How digital tools can improve teamwork

Communication is vital to how my business operates. I run an architectural practice without an office, and this would not work at all without excellent communication.


I started my practice as a sole trader and took on my first employee in 2014 when workload increased dramatically. As a rural business, finding a talented workforce can be a challenge. However, with this office model I can retain excellent staff from further afield than my home base. We are now a strong team of seven enjoying all of the benefits that life without an office commute brings.


Face to face combined with remote working is the future


Instead of having a conventional office, we meet up once a week in a café. We really enjoy these meetings, finding them both motivational and inspirational. Although we have an office-less model, without this weekly meeting, we would not have the team bond that we have. It also enables us to quickly solve problems, brainstorm ideas, discuss new ventures. We only have that meeting once a week, so it ensures we prioritise our time together, making this a very efficient way of running a business.


We have team members all over Oxfordshire, South Northamptonshire and one person in London. Because it is only once a week that we physically meet, location is not such an issue. I believe many more businesses will be moving to this model in the future.


How to stay in tune while working remotely


So how do we ensure there are no misunderstandings? How do we ensure we are on the same page when designing and that client queries are not forgotten? How do we keep up office morale? How do we help each other through difficult problems while working remotely?


The answer is digital tools! We use Google Drive and Docs for file sharing, Trello for project management and Slack for communication between meetings.


Too much email!


Initially with the first two employees, I communicated mostly using email. This became very tiresome, very quickly. The problem with this is, there is only me on the receiving end to answer queries and I already had a lot of emails from clients to deal with. The advantage of Slack is that projects are divided into channels, making communication clearer. It also means that someone else can answer a general problem. Most of the time I am not the person with all the answers, so it makes sense to ask about something publicly, then the whole team can contribute.


We work flexible hours, so the person you are emailing, may not actually be working at that time, so your question remains unanswered, slowing you down. But with Slack, anyone working at that time can answer a query.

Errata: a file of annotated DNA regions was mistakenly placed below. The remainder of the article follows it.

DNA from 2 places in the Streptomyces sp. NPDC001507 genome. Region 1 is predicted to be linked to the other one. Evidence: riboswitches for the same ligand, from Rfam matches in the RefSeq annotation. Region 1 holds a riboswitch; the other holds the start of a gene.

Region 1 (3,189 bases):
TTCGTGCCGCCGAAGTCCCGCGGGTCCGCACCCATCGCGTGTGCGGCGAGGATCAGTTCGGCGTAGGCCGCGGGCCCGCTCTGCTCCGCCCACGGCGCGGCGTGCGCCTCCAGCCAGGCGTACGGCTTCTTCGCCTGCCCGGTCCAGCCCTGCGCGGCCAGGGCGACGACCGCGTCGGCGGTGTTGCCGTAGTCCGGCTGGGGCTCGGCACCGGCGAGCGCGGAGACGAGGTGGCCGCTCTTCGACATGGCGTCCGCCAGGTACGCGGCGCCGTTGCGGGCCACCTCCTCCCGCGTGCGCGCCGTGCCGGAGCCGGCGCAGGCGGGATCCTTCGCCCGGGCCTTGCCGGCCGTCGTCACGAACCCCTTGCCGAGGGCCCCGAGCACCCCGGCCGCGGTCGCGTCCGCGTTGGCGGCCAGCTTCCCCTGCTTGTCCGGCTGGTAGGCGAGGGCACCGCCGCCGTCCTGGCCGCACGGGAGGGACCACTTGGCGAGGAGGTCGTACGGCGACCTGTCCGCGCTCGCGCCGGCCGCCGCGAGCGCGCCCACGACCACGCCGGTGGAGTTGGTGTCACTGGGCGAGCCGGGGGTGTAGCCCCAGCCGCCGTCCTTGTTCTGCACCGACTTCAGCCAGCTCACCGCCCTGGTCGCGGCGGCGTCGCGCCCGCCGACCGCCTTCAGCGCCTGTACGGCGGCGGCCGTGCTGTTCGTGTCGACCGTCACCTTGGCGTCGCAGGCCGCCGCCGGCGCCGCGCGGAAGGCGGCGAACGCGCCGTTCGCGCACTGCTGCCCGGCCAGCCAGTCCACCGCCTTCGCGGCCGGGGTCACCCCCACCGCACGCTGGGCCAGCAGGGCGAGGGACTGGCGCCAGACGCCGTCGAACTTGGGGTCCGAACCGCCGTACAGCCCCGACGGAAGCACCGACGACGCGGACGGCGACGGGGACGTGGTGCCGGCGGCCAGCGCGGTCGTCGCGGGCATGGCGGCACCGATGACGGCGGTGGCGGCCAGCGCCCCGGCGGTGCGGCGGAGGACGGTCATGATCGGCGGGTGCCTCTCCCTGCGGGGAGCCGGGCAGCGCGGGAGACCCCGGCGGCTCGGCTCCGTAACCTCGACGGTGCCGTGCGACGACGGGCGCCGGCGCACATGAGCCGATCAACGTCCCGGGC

Random chat reinforces team bond and ideas generation


Slack is also a good place to talk about random and related points of interest. The type of things you would normally mention in passing to colleagues in a physical office. This reinforces the team bond and is a place to share ideas. Working as we do, we all go to events separately and feed back to the team during the office meeting or on Slack. Slack is a useful tool to record in the moment thoughts generated by our ‘out of office’ experiences. I have lost count of the amount of times that these ideas have led to new directions or beneficial systems for the team as a whole.


Opportunities for improvement


The other benefit of Slack is that everyone hears the same words from the horses’ mouth at the same time. Too often in an office situation, meanings get diluted, ideas are only shared with a handful of people and opportunities for improvement are missed.


Project management


For project management we use Trello. We set up boards for each client and this is where we keep a record of client and consultant communication. It is also where we keep checklists of things to remember, things to achieve on that project by a certain deadline. It means anyone can pick up a project and know where we are with it. There is not such a mad rush to hand over when we go on holiday as 90% of it is already on Trello. It also means you are not constantly forwarding emails to other team members.


Face to face is still vital, but it doesn’t need to be every day


The advance in digital tools has made remote working much more viable. However, I believe that nothing replaces the advantages of face to face meeting. It just doesn’t need to be every day.



Clare Nash, Clare Nash Architecture

Maggie NewtonComment